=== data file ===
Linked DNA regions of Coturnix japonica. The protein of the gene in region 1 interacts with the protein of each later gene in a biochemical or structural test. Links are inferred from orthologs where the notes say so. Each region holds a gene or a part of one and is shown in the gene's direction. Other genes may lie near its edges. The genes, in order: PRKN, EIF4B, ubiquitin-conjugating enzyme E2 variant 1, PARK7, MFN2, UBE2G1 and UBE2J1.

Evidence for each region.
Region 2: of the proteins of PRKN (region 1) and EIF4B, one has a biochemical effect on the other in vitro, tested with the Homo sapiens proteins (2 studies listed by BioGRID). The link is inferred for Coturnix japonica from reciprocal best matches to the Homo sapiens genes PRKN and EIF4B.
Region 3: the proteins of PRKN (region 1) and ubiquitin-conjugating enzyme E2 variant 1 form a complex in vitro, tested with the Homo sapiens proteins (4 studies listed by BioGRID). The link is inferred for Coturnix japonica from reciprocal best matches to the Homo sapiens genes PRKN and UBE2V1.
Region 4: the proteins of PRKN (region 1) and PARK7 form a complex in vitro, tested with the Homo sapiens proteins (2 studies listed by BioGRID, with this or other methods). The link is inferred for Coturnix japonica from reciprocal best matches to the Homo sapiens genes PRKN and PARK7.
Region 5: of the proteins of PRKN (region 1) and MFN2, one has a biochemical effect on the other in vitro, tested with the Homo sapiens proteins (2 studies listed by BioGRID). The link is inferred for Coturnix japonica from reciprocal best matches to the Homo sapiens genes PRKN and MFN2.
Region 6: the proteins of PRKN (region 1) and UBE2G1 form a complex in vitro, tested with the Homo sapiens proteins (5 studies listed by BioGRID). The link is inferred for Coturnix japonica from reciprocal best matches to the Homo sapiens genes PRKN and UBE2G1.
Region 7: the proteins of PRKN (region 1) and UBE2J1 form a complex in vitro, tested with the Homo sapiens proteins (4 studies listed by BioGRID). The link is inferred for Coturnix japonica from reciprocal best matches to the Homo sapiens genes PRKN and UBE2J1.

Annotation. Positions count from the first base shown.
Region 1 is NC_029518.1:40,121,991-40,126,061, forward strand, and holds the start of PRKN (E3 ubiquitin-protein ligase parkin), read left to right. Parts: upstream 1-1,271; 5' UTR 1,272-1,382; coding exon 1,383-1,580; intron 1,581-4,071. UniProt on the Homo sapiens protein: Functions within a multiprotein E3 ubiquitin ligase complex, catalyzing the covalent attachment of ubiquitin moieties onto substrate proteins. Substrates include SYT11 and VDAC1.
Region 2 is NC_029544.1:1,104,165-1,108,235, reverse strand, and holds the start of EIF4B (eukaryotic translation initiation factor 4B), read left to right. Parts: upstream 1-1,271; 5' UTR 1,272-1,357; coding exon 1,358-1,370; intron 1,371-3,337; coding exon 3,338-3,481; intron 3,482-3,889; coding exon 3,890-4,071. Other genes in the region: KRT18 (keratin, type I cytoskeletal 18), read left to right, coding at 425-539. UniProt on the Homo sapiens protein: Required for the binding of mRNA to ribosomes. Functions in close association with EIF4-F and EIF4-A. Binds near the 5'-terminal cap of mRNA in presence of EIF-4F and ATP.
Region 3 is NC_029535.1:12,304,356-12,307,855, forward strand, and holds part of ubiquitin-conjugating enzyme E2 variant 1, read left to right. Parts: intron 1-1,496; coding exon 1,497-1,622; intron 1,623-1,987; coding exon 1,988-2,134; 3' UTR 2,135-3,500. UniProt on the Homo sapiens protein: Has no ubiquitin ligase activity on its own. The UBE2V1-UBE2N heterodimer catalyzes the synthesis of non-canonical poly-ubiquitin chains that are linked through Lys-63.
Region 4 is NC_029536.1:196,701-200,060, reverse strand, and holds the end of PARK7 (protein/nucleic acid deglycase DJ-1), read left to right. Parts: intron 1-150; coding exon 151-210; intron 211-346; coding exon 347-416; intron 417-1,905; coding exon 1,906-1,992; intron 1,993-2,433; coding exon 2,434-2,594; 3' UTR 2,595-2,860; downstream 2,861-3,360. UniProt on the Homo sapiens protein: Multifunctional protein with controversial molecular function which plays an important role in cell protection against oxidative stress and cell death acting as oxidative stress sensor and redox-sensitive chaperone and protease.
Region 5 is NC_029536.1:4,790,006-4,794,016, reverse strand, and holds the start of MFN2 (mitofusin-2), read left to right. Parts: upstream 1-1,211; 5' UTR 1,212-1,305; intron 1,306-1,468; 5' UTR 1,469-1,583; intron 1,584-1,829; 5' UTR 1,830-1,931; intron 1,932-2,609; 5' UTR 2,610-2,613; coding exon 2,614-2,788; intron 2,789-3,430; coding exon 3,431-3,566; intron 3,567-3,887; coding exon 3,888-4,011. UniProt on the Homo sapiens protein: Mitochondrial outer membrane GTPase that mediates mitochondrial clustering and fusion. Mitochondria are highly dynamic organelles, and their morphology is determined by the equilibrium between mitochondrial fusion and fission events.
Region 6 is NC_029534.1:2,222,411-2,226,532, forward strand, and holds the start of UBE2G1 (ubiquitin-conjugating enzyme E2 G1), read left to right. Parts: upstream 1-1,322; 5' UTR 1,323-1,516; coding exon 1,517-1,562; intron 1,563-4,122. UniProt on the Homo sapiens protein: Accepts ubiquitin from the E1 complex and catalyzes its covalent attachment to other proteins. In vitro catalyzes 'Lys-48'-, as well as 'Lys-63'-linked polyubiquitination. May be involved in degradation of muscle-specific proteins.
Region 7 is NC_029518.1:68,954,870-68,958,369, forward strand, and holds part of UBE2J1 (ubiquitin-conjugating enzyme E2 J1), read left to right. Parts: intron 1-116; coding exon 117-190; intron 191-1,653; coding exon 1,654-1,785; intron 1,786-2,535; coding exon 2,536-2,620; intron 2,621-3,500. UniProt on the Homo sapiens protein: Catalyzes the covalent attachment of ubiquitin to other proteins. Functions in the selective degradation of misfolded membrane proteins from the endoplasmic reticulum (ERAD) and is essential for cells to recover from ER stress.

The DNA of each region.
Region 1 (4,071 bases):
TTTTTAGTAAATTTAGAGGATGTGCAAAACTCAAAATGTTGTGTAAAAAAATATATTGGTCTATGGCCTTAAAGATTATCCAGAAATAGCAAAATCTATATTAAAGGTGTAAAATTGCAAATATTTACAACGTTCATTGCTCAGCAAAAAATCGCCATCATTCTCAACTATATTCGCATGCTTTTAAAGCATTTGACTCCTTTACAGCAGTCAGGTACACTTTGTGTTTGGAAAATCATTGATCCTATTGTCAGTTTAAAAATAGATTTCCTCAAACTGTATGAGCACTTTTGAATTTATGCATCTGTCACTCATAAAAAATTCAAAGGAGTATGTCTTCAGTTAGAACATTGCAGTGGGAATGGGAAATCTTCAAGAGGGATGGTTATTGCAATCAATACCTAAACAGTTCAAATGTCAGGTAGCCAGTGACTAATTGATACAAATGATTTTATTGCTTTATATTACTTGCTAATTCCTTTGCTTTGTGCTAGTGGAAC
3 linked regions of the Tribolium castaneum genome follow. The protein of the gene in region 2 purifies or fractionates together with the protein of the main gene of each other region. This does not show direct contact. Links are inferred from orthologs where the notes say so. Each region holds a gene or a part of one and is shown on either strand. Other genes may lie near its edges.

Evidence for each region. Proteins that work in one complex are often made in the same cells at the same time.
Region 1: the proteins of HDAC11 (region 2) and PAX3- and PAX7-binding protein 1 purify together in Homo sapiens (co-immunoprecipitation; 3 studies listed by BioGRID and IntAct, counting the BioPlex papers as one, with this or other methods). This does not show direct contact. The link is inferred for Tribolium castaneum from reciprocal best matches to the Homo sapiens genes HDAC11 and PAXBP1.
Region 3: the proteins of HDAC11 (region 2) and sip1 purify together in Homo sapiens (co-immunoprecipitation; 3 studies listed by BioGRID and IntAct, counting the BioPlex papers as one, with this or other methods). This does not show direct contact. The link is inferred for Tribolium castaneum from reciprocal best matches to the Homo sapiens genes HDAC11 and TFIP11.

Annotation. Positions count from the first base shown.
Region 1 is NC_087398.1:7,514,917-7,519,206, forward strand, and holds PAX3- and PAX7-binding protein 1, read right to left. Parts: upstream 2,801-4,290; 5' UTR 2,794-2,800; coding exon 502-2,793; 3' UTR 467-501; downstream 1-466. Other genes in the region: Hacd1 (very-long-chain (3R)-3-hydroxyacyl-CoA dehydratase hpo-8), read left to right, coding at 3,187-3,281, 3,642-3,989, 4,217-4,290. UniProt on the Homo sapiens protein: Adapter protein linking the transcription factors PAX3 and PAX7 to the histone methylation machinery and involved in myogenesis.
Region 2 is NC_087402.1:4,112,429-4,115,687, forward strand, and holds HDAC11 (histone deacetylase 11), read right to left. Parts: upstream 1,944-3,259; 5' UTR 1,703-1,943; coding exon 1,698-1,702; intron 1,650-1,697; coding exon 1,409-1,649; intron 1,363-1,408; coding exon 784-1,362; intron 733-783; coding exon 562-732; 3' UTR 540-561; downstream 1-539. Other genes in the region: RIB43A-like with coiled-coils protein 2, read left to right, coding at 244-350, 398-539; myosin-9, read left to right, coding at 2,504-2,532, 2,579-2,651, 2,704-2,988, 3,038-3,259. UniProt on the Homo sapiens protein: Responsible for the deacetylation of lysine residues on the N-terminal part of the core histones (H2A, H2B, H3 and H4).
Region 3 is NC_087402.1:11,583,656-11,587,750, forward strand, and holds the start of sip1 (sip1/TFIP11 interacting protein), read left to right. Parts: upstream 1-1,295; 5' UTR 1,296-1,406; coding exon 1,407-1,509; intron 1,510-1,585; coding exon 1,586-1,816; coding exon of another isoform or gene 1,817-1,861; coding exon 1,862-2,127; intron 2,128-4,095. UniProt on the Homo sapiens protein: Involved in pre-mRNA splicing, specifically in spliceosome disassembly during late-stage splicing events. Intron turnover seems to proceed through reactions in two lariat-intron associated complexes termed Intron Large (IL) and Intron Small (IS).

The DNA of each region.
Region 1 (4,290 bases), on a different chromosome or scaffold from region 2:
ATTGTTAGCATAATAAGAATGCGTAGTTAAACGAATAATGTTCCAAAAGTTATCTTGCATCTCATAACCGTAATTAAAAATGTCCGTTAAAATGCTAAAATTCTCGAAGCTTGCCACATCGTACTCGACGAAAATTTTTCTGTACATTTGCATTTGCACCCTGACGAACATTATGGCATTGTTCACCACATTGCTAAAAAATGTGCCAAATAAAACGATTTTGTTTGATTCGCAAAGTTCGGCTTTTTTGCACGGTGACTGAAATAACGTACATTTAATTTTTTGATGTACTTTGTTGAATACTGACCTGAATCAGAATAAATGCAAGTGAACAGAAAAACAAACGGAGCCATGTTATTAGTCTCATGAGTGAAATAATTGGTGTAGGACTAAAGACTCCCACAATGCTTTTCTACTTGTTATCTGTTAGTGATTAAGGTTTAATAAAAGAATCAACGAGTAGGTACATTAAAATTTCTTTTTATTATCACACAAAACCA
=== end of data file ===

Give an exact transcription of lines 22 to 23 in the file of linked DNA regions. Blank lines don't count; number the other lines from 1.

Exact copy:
Region 1: the proteins of HDAC11 (region 2) and PAX3- and PAX7-binding protein 1 purify together in Homo sapiens (co-immunoprecipitation; 3 studies listed by BioGRID and IntAct, counting the BioPlex papers as one, with this or other methods). This does not show direct contact. The link is inferred for Tribolium castaneum from reciprocal best matches to the Homo sapiens genes HDAC11 and PAXBP1.
Region 3: the proteins of HDAC11 (region 2) and sip1 purify together in Homo sapiens (co-immunoprecipitation; 3 studies listed by BioGRID and IntAct, counting the BioPlex papers as one, with this or other methods). This does not show direct contact. The link is inferred for Tribolium castaneum from reciprocal best matches to the Homo sapiens genes HDAC11 and TFIP11.